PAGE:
“Her head! It’s coming! Just a little more!”
Mr. Ben on one side, Charrow on the other, pushing with me, crying with me; the nurse and the midwife exhorting me from between my legs; the unbelievable pressure; the pediatricians grouped just out of sight, waiting; roaring; and finally, finally, a tremendous swoosh and release. Donna caught something squirming and hot and passed it to the pediatricians. My eyes couldn’t focus — I found out later than I had burst blood vessels in and around them, leaving me looking like a boxer who’d gone down in the fifth. Charrow stayed with me while Mr. Ben followed the tiny, messy human being struggling in the gloved hands of the doctors.
[Things happened very quickly: there was the moment when Donna pulled over her rolling tray covered with surgical tools from the side of the room. Then there was the moment when they got your legs into the stirrups, the moment when there was a quick snip snip that no one commented on, but I asked about afterwards, and the moment when they put the big blue tarp up to catch whatever liquid came out with the baby. When the baby came out, it looked like the impossible was happening, it looked like CGI. There was this smushy yellow elongated alien with hair and eyes that emerged out of the area immediately next to your vag.]
An aggrieved cry resounded through the hospital room and we all breathed again. “Can I stop pushing now?” I asked the nurse, who rewarded me with a laugh. Then I added, “OK, I’ll take the drugs.” Charrow grinned. A world with no contractions in it! The very air was euphoric. My sense of humor, my sense of self, came back. I had a brief glimpse of something pulsing, huge, and red, like a jellyfish from outer space, as Donna delivered my placenta and started sewing me back together.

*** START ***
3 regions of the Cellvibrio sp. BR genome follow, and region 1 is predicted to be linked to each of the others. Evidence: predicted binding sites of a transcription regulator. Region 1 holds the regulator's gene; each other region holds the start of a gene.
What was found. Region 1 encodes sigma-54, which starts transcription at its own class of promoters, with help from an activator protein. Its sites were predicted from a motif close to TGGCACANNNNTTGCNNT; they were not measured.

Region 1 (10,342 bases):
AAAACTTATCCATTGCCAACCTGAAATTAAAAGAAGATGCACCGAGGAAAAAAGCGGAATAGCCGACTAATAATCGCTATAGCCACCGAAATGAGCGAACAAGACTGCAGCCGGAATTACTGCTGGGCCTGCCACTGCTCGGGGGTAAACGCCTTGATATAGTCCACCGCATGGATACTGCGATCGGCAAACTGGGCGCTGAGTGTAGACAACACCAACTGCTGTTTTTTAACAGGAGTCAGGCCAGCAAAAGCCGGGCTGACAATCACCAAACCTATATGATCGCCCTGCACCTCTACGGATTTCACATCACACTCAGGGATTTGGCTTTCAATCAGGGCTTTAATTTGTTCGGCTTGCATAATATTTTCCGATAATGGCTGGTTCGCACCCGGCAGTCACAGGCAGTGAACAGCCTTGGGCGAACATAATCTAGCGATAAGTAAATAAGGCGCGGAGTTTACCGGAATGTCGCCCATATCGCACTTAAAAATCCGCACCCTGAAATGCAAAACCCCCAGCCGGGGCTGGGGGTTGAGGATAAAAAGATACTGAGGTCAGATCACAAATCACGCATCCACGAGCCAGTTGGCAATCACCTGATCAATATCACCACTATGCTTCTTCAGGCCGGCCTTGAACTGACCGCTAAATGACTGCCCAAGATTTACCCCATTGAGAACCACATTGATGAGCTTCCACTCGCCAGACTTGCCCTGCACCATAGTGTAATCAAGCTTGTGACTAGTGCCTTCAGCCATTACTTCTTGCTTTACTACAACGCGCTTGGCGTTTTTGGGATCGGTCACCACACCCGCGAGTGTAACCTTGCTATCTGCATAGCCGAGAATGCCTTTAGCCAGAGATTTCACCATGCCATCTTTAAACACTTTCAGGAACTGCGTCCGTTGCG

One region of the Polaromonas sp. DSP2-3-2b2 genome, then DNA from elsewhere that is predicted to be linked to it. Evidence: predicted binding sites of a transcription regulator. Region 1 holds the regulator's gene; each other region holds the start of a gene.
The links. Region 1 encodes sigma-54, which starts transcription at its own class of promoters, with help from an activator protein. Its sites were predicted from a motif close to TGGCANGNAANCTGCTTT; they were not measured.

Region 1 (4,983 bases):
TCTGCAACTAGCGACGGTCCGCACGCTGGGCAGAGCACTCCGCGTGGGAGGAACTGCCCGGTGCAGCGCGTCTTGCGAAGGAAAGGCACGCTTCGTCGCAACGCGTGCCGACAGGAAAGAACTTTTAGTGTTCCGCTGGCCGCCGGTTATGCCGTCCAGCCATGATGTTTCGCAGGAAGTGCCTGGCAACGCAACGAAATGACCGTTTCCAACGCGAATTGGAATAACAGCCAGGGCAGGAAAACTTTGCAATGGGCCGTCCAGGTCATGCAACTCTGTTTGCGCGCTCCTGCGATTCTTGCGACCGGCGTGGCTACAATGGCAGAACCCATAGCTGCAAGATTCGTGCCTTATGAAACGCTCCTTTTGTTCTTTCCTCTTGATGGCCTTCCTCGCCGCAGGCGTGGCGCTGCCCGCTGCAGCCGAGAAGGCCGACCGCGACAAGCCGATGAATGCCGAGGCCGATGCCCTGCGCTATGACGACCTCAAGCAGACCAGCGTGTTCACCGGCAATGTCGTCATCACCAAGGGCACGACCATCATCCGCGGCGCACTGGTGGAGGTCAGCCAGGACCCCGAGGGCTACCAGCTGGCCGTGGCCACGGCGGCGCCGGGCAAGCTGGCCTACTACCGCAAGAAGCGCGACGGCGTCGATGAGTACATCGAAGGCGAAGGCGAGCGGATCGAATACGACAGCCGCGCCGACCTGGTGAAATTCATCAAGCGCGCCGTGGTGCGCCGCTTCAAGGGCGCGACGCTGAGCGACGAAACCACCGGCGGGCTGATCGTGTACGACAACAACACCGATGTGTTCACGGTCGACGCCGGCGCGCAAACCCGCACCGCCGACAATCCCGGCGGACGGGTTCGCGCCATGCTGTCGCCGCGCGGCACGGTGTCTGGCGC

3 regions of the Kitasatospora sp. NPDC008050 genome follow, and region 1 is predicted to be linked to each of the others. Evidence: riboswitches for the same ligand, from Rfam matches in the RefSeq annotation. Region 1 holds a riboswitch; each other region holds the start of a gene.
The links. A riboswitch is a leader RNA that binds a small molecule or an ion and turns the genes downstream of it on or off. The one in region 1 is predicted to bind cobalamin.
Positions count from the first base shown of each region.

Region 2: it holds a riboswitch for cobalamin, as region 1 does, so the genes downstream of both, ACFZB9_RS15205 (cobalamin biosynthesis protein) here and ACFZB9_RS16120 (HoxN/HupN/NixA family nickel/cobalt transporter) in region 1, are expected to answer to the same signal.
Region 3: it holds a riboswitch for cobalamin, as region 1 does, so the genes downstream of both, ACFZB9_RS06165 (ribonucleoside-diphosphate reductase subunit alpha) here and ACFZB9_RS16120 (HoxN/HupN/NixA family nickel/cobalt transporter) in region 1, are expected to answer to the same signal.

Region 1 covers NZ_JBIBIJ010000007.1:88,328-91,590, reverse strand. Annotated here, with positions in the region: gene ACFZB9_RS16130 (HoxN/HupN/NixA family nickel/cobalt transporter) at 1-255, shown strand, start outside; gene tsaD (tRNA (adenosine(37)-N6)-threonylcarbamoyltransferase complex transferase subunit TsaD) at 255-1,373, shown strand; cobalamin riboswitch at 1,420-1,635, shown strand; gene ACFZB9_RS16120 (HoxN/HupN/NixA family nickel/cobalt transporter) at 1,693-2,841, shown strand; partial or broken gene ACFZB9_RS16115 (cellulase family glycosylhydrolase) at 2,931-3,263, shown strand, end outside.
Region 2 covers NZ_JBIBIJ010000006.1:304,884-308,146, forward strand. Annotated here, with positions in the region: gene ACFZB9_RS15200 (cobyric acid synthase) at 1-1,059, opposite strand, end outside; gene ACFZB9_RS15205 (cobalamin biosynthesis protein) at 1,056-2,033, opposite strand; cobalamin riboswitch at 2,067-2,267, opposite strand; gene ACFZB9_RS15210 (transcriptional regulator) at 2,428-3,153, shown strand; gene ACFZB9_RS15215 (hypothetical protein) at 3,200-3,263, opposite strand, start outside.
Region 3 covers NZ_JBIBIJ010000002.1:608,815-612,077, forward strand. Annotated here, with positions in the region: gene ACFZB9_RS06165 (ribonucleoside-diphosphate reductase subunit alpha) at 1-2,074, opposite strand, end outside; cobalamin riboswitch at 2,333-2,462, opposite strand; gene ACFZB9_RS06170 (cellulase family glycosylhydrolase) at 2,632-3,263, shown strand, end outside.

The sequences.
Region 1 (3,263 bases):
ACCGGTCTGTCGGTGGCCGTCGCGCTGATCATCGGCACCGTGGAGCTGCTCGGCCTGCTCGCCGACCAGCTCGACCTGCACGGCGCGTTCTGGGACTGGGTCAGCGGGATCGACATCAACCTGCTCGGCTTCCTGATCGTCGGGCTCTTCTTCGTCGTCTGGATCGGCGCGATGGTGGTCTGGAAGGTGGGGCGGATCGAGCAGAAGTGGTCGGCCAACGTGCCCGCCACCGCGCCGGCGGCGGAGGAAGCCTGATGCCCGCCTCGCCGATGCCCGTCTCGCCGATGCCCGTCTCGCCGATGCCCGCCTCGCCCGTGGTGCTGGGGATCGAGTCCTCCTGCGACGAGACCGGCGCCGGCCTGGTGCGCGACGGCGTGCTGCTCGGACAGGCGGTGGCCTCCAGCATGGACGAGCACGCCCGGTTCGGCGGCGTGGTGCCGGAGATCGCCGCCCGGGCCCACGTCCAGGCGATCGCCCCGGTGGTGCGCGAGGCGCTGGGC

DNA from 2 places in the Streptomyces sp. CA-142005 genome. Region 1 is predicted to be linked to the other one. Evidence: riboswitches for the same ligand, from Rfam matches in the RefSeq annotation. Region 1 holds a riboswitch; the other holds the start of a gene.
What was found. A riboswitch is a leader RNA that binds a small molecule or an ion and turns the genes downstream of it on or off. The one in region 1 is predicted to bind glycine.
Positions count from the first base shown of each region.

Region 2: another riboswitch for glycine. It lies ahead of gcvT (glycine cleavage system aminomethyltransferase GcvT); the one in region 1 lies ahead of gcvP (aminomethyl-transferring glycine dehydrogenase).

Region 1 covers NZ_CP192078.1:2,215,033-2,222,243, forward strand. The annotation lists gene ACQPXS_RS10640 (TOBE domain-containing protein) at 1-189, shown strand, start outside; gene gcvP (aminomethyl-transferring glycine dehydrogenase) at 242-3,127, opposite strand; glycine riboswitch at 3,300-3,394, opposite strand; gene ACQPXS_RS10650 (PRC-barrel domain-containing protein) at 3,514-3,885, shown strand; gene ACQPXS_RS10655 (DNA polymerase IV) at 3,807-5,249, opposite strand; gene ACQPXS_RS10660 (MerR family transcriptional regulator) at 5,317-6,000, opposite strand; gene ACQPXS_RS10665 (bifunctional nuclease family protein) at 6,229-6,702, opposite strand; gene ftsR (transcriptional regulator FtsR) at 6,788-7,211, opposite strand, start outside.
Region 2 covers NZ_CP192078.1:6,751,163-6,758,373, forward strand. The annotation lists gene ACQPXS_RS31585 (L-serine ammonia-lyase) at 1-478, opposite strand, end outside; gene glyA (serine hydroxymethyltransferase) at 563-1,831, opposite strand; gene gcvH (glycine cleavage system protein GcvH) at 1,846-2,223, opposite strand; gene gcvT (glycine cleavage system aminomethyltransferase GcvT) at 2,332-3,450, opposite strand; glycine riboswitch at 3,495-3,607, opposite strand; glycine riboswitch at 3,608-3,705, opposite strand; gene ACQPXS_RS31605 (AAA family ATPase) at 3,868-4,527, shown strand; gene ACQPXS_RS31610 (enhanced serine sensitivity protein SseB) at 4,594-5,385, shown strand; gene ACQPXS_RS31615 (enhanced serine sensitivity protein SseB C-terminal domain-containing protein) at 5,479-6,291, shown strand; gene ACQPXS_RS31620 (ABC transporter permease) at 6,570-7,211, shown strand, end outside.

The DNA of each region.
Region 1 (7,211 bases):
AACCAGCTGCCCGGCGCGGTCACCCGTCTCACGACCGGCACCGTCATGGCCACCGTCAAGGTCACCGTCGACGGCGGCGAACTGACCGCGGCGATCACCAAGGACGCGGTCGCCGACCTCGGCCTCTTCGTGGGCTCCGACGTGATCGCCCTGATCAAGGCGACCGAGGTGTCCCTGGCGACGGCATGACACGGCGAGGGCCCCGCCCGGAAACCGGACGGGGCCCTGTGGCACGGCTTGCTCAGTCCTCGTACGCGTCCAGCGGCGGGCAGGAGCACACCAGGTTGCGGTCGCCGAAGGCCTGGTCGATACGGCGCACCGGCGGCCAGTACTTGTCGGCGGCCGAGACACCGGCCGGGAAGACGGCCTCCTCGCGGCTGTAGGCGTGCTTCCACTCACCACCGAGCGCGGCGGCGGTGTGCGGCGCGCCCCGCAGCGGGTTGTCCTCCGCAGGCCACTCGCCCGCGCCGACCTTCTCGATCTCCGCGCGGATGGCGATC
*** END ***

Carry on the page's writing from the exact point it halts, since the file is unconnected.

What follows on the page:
Lara had come out occipital posterior, or sunny-side up, which is rare and accounts for the extra difficulty of the delivery, including a natural tear and Donna’s small incision. (Which, by the way? OUCH.) The difficulty was compounded by Lara holding one fist stubbornly next to her face, like a stuffed animal she was clinging to, as she emerged.
The doctors finished prodding the baby, whose Apgar score had gone from an initial, worrisome 4 to a robust 8 within minutes, and handed her to me to warm up against my chest. She was skinny and long, funny-colored and scrunchy-faced, with lots of dark hair and an exhausted look in her eyes that I could imagine mirrored the one in mine. She was amazing: an amphibian churned out of dark water and thrown up on the shore of my body. All I could do was hold her and breathe.
Nearly two months later, I haven’t advanced much further than that, but she has. She’s become a very successful, charming, chubby little mammal who seems none the worse for her atypical delivery. I spend half my day staring at her, trying to wrap my mind around the fact that she used to be floating inside me, and and now thrives on the milk my all-you-can-eat Brestaurant provides. We had quite an adventure together, her and her father and me, one I can’t imagine two of the three of us, or Aunt / Doula Charrow, will ever forget.
How is it possible almost six weeks have passed and I haven’t chilled you to the bone with my How I Had My Baby story? Well, grab your warmest blanket and a mug of hot chocolate, kidlets, because here we go.
Thanks to an incredible series of classes with doula and midwife-assistant Shara Frederick and some serious book learnin’, both on the subject of childbirth itself and, more broadly, on the question of what kind of parent I didn’t want to be, I felt reasonably prepared for what was to come. (As part of that intelligence-gathering effort, I reviewed a couple of the Bad Mommy Memoirs I plowed through for Cheek Teeth: Are You My Mother? and Why Be Happy When You Can Be Normal?) I knew it would be difficult, especially for someone with so little experience dealing with enduring pain, but I also knew that putting it off wouldn’t make it any easier. So BRING IT ON, said I.
It was like shouting at the ocean. The baby had her own plan. In accordance with that plan, I found myself a week later still pregnant, still awkward and sore and quite tired of the ten-month gestation process. My “What to Expect” app had run out of even semi-useful tips and had started preparing me to “Start losing the baby weight!” First I need to lose the baby, I growled.
In an effort to lose it — or, more specifically, to loose it — on my due date, Monday, Sept 10, I got a prenatal massage from the fabulous folks at the Providence Day Spa on Atlantic Avenue and then ate a brownie the size of a cinder block.